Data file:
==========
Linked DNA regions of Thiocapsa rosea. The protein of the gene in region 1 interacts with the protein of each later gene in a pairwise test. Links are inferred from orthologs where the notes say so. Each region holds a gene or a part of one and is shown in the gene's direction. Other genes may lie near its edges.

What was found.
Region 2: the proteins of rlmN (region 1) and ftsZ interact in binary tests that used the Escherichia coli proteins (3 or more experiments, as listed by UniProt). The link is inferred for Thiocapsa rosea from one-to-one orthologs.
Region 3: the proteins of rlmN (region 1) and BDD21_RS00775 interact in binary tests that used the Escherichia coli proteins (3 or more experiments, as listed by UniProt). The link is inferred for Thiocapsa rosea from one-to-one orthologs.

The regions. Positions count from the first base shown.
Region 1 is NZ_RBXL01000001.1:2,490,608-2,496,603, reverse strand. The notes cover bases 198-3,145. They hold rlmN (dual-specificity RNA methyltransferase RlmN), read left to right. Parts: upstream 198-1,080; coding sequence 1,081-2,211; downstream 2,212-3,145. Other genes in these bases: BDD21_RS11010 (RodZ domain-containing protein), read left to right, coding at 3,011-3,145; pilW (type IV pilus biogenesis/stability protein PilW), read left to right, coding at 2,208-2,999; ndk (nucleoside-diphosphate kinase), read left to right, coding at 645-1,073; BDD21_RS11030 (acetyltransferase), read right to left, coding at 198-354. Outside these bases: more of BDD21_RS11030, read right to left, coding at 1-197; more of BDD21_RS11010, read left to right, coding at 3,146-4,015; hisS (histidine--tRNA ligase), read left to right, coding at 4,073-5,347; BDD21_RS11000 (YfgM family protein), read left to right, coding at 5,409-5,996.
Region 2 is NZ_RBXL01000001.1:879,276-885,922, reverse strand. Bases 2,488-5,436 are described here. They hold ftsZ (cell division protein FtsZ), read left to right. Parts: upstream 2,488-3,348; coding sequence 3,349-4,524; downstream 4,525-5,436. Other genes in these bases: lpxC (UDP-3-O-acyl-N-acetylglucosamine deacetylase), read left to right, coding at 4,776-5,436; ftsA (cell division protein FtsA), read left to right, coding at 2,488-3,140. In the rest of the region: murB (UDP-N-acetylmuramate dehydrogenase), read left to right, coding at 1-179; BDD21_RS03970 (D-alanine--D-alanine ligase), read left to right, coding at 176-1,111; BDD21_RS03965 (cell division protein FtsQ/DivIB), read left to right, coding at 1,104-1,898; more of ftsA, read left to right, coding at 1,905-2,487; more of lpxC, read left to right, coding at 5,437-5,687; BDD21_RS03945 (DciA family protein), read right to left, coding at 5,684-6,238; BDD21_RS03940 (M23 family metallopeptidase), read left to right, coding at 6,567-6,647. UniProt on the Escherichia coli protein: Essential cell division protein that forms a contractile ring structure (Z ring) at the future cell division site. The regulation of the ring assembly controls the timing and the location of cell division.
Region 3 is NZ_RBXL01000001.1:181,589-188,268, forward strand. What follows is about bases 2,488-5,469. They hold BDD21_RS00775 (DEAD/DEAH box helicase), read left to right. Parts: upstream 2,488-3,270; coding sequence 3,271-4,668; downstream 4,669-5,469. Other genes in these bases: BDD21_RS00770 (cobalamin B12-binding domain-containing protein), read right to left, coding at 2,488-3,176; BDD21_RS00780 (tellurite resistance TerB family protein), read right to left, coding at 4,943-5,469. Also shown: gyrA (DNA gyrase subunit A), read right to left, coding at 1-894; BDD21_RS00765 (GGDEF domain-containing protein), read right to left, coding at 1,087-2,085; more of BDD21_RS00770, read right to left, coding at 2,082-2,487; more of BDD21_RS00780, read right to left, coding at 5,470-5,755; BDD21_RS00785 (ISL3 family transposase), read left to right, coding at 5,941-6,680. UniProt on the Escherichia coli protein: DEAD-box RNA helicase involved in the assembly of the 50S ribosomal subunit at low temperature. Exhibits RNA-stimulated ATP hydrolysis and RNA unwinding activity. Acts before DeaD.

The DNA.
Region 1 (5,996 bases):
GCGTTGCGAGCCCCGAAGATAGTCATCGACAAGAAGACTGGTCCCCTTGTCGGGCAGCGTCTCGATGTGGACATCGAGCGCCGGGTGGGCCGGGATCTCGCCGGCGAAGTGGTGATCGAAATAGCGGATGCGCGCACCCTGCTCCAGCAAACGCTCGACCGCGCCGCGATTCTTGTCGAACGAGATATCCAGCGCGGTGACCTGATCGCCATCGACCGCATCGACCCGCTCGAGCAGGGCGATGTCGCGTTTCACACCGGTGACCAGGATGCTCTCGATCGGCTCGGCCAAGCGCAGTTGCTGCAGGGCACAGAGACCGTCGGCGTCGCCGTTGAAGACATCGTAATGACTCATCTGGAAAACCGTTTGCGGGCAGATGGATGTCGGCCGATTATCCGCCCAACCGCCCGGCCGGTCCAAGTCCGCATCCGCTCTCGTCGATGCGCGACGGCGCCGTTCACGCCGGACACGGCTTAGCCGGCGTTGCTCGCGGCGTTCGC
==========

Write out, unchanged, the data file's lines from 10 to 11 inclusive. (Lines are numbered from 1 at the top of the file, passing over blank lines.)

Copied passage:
Region 1 (5,996 bases):
GCGTTGCGAGCCCCGAAGATAGTCATCGACAAGAAGACTGGTCCCCTTGTCGGGCAGCGTCTCGATGTGGACATCGAGCGCCGGGTGGGCCGGGATCTCGCCGGCGAAGTGGTGATCGAAATAGCGGATGCGCGCACCCTGCTCCAGCAAACGCTCGACCGCGCCGCGATTCTTGTCGAACGAGATATCCAGCGCGGTGACCTGATCGCCATCGACCGCATCGACCCGCTCGAGCAGGGCGATGTCGCGTTTCACACCGGTGACCAGGATGCTCTCGATCGGCTCGGCCAAGCGCAGTTGCTGCAGGGCACAGAGACCGTCGGCGTCGCCGTTGAAGACATCGTAATGACTCATCTGGAAAACCGTTTGCGGGCAGATGGATGTCGGCCGATTATCCGCCCAACCGCCCGGCCGGTCCAAGTCCGCATCCGCTCTCGTCGATGCGCGACGGCGCCGTTCACGCCGGACACGGCTTAGCCGGCGTTGCTCGCGGCGTTCGC